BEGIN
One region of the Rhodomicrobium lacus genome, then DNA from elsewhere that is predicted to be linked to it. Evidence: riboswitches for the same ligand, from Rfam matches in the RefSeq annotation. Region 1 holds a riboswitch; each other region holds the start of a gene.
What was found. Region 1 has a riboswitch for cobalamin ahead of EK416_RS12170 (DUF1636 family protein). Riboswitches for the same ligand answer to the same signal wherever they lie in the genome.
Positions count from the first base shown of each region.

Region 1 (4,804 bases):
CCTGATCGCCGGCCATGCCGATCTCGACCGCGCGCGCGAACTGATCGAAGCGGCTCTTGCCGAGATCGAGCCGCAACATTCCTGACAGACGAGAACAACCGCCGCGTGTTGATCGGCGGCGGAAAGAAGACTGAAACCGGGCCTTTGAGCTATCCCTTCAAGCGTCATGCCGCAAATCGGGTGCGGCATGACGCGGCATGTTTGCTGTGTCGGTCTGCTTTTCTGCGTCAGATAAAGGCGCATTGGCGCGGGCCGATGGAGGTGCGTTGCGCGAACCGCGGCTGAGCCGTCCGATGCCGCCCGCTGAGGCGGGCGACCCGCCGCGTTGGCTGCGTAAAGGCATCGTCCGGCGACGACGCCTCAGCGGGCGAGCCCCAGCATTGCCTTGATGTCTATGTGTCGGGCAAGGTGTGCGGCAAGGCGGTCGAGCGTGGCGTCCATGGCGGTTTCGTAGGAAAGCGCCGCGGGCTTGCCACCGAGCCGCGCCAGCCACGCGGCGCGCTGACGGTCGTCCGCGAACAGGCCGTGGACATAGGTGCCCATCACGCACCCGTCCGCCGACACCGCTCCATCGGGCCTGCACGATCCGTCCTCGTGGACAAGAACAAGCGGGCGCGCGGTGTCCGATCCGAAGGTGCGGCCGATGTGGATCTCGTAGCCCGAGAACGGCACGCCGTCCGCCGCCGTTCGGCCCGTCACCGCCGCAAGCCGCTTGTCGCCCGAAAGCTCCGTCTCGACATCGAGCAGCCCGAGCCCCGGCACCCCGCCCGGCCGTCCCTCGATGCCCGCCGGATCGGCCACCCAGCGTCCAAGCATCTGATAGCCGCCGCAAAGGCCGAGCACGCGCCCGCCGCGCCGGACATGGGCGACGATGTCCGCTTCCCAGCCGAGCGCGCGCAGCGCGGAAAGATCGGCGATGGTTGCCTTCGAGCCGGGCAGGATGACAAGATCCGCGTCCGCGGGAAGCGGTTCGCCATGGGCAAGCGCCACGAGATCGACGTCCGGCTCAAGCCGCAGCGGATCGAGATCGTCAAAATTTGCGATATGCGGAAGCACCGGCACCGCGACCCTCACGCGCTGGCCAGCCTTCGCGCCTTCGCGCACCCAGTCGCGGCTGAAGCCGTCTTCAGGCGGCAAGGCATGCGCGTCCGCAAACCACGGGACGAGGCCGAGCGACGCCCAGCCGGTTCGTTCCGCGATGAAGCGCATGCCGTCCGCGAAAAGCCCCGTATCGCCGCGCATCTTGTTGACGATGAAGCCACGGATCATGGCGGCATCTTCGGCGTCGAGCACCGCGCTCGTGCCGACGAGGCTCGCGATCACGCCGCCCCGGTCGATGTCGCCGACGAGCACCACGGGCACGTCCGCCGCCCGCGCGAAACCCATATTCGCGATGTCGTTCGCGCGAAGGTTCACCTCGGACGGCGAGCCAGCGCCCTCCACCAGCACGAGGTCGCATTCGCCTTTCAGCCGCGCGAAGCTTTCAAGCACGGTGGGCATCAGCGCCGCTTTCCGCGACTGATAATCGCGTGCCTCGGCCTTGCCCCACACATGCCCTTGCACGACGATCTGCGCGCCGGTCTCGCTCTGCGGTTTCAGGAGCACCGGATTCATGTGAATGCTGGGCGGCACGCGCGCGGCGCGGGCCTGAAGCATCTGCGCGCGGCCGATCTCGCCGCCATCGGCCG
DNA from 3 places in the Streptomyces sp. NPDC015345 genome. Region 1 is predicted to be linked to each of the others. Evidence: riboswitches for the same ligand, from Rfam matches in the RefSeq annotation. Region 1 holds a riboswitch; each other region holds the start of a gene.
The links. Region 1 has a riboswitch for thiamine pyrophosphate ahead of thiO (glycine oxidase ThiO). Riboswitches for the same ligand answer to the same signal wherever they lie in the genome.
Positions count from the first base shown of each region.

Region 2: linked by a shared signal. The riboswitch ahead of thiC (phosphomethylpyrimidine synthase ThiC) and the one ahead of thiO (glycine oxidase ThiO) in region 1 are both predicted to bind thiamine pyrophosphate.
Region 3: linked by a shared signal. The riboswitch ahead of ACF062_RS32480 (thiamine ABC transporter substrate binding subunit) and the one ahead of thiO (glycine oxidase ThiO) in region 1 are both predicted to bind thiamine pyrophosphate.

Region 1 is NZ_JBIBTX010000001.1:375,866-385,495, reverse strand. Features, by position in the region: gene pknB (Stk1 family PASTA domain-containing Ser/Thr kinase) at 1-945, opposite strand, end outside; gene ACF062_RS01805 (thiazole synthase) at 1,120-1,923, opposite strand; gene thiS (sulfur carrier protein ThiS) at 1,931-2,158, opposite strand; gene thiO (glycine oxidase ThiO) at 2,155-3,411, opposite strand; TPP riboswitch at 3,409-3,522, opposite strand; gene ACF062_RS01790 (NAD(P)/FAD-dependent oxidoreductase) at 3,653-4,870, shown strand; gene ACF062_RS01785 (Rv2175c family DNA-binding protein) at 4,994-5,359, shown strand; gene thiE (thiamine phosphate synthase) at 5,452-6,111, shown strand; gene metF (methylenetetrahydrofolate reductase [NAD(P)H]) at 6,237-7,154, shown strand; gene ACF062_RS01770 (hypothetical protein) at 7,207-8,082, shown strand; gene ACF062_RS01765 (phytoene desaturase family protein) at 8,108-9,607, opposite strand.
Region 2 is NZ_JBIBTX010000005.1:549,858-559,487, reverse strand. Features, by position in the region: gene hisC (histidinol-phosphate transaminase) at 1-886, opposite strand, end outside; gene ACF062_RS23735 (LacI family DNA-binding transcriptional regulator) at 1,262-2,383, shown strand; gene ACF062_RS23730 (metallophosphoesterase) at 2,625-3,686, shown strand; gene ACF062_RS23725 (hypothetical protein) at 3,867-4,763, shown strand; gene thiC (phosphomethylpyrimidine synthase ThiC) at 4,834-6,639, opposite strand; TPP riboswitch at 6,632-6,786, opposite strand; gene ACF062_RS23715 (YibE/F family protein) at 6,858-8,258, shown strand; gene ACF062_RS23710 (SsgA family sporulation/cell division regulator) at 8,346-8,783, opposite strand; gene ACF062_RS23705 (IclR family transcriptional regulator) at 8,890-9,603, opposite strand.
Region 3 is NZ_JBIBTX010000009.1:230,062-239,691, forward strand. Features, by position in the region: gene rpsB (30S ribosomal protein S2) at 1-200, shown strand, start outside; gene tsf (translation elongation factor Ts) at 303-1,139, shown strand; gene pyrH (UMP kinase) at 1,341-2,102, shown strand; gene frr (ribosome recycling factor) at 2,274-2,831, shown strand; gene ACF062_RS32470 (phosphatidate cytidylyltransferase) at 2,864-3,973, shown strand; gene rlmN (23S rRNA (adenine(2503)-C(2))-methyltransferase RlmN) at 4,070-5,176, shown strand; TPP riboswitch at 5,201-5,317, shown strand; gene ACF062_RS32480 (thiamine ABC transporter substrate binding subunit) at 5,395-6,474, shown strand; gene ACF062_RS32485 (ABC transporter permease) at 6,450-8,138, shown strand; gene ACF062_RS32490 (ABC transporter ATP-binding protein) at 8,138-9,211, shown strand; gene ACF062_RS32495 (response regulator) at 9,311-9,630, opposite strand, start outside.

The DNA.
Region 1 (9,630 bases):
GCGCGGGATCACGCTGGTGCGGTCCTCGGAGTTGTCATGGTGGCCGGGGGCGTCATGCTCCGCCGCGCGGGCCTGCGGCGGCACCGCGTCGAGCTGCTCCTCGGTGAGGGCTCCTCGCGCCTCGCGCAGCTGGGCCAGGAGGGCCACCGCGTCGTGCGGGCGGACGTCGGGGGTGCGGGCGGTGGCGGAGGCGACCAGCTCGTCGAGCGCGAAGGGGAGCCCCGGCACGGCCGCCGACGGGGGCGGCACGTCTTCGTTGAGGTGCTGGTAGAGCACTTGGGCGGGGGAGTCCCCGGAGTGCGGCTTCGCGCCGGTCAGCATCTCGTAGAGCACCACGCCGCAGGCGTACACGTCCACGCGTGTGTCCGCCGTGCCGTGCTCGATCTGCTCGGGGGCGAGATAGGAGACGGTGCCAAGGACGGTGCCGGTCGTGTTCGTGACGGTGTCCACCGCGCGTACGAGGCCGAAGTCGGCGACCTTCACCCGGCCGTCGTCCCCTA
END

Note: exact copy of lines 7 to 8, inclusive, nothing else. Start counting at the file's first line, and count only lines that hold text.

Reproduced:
The links. Region 1 has a riboswitch for thiamine pyrophosphate ahead of thiO (glycine oxidase ThiO). Riboswitches for the same ligand answer to the same signal wherever they lie in the genome.
Positions count from the first base shown of each region.